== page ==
Jamie Lynch

Sky Sports Racing Senior Analyst Jamie Lynch looks at the Euro challenge competing at the top-class Hong Kong International Races at Sha Tin on Sunday morning - live on Sky Sports Racing.

  • Friday 06 December
  • Blog
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We’re well into the National Hunt season, but there’s one last hurrah for Flat racing for the year, courtesy of the Hong Kong International Meeting, all live this Sunday on Sky Sports Racing. Let’s take a closer look at the European contingent with their eyes on the prestigious prizes.  

HONG KONG VASE

It’s strength in numbers as far the European challenge is concerned, numbering seven, but will the sum of their parts be greater than the whole of the local expectation which rests on the shoulders of Exultant?

It wasn’t in 2018 when none other than Waldgeist was part of an eight-strong European union that was broken up by an Irish sleeper, once an Irishcorrespondent, now named Exultant and one of the top 25 thoroughbreds in the world, according to the official rankings.

At 117, the Derby winner doesn’t even make the top 40, an unusual state of affairs, thoughAnthony Van Dyck has to be seen in a rather better light after the Breeders’ Cup Turf at Santa Anita, where he’d have given Bricks And Mortar a race but for having his momentum checked at a crucial stage.

Cheekpieces were probably coincidental to his flop in the King George, and blinkers are called for now, early enthusiasm vital for him from stall 12.

He needs an end-to-end gallop, as do Called To The Bar and Prince Of Arran, both having made their name over further, the pair 0/6 combined in Group 1s, but Prince Of Arran has been placed in the last two Melbourne Cups.

Watch the 2019 Hong Kong International Races at Sha Tin live on Sky Sports Racing (Sky 415 | Virgin 535) on Sunday 8th December from 3.45 am.

Third-favourite for the 2018 Derby, and right back on point last time, Young Rascal is interesting on the surface, if less so on this surface, a firm one, having kept to good or softer ground so far on turf.  

The Group 1 that Aspetar won came merely in Cologne, Germany, and it’s doubtful he’s quite ready for all of this, in the same boat in that regard as Mount Everest, who’s drawn wider still than team-mate Anthony Van Dyck, whom he was behind at Santa Anita.

All of which means that, almost by default, True Self could prove the best of the Europeans. She has come a long way since starting out with defeat in a Warwick bumper for Don Cantillon in November 2016, swiftly transferred to Ireland and gradually given a magic makeover by Mullins, culminating with a Group 3 win against the males at Flemington last month, with something to spare.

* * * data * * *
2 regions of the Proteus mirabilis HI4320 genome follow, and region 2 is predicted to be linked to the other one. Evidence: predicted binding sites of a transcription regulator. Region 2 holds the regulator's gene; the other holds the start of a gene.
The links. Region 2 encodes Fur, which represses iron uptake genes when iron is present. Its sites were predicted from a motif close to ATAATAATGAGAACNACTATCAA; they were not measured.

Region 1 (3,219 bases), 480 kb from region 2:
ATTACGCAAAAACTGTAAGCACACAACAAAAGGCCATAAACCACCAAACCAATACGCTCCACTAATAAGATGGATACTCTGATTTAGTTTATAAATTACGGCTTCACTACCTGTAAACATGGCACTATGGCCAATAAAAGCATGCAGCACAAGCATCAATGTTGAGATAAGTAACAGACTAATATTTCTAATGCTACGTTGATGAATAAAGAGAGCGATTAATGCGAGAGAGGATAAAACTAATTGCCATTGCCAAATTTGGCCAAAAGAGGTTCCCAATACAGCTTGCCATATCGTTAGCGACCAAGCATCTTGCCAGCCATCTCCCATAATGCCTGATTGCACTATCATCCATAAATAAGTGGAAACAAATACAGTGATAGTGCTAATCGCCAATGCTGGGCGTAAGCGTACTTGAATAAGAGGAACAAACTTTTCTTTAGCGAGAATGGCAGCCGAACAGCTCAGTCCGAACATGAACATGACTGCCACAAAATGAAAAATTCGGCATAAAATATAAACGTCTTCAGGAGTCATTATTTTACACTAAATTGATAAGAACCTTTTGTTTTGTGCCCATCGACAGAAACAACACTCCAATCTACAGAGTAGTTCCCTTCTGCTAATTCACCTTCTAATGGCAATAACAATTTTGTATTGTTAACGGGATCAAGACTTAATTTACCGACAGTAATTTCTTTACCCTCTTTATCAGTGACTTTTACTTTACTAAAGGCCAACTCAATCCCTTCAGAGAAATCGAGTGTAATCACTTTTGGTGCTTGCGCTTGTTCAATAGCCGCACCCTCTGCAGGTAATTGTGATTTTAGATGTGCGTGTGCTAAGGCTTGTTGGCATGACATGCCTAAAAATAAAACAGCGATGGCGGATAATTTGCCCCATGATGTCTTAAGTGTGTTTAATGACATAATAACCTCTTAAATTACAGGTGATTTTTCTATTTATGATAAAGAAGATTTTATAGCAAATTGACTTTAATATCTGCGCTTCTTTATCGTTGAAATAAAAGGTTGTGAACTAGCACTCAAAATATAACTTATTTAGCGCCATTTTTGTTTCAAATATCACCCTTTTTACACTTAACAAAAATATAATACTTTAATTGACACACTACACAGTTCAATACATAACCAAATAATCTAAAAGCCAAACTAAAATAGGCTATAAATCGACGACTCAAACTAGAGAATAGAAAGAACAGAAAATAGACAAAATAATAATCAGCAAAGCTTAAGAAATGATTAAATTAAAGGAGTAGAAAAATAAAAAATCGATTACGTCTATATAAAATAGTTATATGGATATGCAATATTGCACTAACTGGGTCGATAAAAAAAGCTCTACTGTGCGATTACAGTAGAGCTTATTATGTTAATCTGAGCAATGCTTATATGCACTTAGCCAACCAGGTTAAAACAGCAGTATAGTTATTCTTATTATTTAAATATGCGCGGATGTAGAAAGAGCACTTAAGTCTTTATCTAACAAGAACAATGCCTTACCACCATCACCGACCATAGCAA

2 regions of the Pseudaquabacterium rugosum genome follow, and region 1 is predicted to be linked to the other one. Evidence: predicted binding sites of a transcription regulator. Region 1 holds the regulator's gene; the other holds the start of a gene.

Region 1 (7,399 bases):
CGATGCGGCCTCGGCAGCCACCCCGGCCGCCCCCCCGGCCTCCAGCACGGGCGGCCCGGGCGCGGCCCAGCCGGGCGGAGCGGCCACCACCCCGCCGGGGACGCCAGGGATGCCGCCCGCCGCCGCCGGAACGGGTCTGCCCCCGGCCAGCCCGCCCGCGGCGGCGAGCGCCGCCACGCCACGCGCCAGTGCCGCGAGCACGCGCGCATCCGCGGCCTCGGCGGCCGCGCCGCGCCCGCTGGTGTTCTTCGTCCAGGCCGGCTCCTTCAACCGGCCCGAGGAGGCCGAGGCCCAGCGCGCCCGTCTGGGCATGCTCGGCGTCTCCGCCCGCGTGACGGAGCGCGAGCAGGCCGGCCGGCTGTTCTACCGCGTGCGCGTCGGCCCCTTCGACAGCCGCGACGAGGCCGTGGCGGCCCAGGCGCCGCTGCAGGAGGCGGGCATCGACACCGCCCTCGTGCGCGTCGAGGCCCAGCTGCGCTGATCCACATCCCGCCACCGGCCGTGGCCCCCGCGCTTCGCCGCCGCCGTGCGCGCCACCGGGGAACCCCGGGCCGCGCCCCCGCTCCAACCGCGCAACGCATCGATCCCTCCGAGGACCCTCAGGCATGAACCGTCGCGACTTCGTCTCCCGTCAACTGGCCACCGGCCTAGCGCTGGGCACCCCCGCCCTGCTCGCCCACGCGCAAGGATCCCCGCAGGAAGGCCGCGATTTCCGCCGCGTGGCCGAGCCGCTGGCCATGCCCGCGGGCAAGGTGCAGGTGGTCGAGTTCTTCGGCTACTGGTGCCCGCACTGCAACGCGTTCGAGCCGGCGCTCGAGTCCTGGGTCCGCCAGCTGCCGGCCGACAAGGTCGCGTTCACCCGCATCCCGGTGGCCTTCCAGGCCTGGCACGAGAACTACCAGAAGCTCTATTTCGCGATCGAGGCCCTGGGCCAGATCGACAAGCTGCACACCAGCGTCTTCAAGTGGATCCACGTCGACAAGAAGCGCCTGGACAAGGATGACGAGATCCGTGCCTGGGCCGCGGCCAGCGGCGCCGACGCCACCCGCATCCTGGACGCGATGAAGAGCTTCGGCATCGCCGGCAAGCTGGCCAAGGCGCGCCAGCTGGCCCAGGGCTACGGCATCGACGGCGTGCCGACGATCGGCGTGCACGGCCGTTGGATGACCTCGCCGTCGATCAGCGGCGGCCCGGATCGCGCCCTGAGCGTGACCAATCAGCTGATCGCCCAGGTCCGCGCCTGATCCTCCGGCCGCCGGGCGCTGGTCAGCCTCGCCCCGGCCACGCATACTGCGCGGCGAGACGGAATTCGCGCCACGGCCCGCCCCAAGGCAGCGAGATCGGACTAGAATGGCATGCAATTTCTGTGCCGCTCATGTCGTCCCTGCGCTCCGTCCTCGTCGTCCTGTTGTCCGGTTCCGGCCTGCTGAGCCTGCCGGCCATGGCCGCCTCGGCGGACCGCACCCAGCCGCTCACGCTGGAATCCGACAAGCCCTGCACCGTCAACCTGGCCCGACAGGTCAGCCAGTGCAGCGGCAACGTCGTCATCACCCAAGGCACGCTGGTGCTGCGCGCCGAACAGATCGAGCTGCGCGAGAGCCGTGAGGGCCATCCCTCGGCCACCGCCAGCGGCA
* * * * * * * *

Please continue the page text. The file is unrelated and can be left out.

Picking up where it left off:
Her trajectory and her tools are what mark her out from the European crowd, still getting better and having the best blend of speed and stamina for this job. A podium finish is within her means, but it’s a stretch to say that she – or anything else – can beat defending champ Exultant.       

HONG KONG MILE

Only the one European challenger for the Mile, and it’s a Group 1 virgin in Zaaki, significant that it’s Sir Michael Stoute with the statement of faith in him, but odds of 25/1 seem about right from everything we know of him.

In general, the Mile is the most intriguing, and the most inviting, from a punting perspective, because of Beauty Generation’s star seemingly dimming, once the King of Hong Kong but finishing only third on his last two starts, perhaps a case of Father Time meeting Mother Nature.

Watch the 2019 Hong Kong International Races at Sha Tin live on Sky Sports Racing (Sky 415 | Virgin 535) on Sunday 8th December from 3.45 am.

Waikuku has finished ahead of him on both those occasions, but it’s the Japanese juggernaut, Indy Champ, who looks the one to go with.   

He’s coming in hot, on the back of the performance of his life, a silky-smooth success in a Group 1 at home in Japan, and this looks a case of Indy Champ being in the right place at the right time.

HONG KONG CUP

There have been only seven European-trained winners in the 30-year history of the Cup, and none since Snow Fairy in 2010. Pride plundered the prize for France in 2006, masterminded by Alain de Royer-Dupre, who brings Edisa to the party this year. However, she’s not in the same league as Magic Wand.

There’s tough, and then there’s Magic Wand, whose year so far has consisted of 11 races in 11 months, 10 of them Group 1s, in 5 different countries. Just 4 days after contesting the Melbourne Cup (when drawn in 24), she deservedly bagged a big one, over the 10f trip of the Hong Kong Cup, and she was about as clinical as it gets.

If Europe is going to have a winner at this big international jamboree, then it will be Magic Wand.  

SPRINT

There’s no European representation in the Sprint, but it’s worth a word, and that word is Aethero, because he’s the one who could light up Sha Tin. Only a 3yo, Aethero is the next big thing on the sprint scene, and it’s not just the way he’s been winning but the times he’s clocked, one of only 3 horses in Hong Kong history to break 55 seconds over 1000m at Shat Tin, dipping under the sainted Sacred Kingdom’s standard.

There’s electricity running through Aethero, who will hopefully follow the script and put on a real show on Sunday morning. 


Jamie Lynch
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